UPI reports from Moscow that Russia and China are nearing a $4 billion deal that would supply China with Sukhoi Su-35 Flanker-E fighter jets, with one major caveat remaining:
“The sides have practically agreed on the delivery of 48 Su-35 multirole fighters, worth $4 billion, to China,” a Russian Federation Ministry of Defense source told Kommersant business newspaper.
It is not a done deal however, as the Russian Federation is demanding that China guarantee the protection of copyrights on the production of Su-35s without proper licensing.
This author finds immense humor in a world where nations believe China capable of protecting foreign copyrights and patents and can only imagine the SU-35’s various systems being plied open and analyzed before their new birds are even “out of the box.”
Unfortunately, it may behoove Russia to bring this Su-35 deal to fruition, regardless of the ripe potential for technology theft.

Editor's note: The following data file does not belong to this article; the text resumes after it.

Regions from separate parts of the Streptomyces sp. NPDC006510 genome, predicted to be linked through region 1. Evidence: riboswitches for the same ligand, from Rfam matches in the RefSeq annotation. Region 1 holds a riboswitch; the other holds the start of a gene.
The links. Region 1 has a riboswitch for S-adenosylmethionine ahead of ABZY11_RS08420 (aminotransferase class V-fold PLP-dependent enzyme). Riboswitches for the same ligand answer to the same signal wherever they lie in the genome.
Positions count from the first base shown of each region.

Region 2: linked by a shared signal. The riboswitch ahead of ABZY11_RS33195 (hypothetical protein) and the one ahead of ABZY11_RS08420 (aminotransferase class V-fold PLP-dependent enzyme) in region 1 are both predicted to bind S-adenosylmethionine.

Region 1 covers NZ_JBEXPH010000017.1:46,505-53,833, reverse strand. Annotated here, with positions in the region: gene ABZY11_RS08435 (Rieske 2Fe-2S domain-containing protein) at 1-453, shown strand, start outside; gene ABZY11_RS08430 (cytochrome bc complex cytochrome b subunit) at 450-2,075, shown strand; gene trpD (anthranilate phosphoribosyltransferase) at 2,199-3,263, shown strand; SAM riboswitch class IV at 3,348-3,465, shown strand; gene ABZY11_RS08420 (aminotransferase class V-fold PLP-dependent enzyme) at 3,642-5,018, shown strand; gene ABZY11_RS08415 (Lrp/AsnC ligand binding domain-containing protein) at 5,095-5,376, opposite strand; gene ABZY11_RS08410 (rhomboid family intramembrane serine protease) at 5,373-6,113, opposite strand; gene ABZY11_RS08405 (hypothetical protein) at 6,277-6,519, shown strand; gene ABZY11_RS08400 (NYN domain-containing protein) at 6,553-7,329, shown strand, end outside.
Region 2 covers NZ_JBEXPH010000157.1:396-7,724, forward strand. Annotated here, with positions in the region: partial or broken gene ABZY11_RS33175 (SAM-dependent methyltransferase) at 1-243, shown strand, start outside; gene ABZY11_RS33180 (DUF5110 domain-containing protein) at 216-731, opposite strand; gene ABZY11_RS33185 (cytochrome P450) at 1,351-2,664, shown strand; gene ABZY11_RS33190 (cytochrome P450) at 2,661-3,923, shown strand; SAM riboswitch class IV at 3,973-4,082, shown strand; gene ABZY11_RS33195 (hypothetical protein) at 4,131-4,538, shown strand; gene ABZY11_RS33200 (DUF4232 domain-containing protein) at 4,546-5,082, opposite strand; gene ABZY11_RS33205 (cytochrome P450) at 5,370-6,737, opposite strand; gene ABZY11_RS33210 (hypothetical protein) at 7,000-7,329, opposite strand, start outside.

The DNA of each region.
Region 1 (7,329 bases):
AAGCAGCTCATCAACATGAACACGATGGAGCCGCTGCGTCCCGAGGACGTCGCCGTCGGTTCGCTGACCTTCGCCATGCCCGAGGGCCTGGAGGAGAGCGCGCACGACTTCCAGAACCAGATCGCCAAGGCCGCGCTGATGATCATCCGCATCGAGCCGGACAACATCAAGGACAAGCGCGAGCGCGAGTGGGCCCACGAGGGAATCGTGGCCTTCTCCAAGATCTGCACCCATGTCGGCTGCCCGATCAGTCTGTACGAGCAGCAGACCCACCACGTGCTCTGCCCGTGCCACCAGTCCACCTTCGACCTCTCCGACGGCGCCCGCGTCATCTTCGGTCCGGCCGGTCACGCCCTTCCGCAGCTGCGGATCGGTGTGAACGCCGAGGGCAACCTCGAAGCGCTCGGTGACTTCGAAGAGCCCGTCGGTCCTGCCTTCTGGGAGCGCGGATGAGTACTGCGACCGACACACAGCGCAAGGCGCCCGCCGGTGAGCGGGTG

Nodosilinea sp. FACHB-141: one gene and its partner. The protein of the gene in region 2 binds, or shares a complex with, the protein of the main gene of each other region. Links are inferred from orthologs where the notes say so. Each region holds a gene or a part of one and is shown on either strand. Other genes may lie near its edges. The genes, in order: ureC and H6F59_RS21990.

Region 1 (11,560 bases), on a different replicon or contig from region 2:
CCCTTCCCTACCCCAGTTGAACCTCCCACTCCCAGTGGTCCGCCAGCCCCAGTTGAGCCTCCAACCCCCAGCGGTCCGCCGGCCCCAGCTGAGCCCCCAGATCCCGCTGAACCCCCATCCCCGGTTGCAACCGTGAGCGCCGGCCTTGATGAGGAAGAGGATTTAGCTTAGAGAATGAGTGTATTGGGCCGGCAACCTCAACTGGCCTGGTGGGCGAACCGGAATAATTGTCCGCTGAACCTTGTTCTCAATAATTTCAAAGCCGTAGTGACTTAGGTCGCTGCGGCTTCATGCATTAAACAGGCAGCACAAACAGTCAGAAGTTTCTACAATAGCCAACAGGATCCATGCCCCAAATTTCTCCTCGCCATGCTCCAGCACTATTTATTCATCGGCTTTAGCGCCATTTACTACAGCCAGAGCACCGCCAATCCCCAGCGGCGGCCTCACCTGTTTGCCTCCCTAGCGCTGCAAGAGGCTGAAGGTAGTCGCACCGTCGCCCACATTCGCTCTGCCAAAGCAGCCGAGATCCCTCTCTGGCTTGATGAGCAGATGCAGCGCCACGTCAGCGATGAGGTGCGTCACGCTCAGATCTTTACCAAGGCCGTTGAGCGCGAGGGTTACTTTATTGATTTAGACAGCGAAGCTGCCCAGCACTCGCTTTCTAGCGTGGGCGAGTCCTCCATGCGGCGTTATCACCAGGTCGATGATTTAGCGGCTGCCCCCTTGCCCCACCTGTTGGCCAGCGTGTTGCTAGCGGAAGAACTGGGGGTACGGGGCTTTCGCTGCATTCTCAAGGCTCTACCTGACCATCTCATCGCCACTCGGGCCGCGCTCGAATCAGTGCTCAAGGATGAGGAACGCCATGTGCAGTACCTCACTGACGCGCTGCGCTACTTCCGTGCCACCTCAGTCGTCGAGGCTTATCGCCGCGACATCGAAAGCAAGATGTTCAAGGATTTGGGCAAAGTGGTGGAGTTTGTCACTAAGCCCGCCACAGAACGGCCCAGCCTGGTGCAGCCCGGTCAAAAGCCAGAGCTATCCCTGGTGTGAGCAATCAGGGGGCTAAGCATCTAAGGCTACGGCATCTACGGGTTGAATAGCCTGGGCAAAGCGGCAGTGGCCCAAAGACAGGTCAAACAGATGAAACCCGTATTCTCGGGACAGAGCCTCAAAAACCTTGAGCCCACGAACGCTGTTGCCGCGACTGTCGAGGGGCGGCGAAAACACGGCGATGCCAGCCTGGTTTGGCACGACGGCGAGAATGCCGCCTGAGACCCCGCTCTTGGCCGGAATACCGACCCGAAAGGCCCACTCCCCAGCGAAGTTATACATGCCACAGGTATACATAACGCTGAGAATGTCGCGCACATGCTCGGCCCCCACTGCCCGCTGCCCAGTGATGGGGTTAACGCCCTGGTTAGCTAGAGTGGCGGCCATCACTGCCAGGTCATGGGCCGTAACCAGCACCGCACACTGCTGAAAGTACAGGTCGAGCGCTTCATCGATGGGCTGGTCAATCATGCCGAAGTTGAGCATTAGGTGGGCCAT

Russia and China are making motions to cozy up as allies as the United States turns its attention back toward the Pacific. Providing China with a fighter that;s generally considered superior to the Americans’ F-35 is a massive counter against East Asian nations currently considering purchases of Lockheed Martin F-35s for their countries. This deal would cause quite a sudden uptick in Chinese airpower against its regional neighbors.
And that’s without even factoring in the probability of Su-35 technology being co-opted into Chinese aircraft designs.
As a final note, China has been wanting Su-35s from Russia since the first sign that Russia was ever willing sell them (early 1990s). Things have never properly coalesced. A win by China here would signify a fairly significant change in Russia’s attitude toward its southern neighbor.
This article originally appeared at Asia Security Watch, March 6, 2012.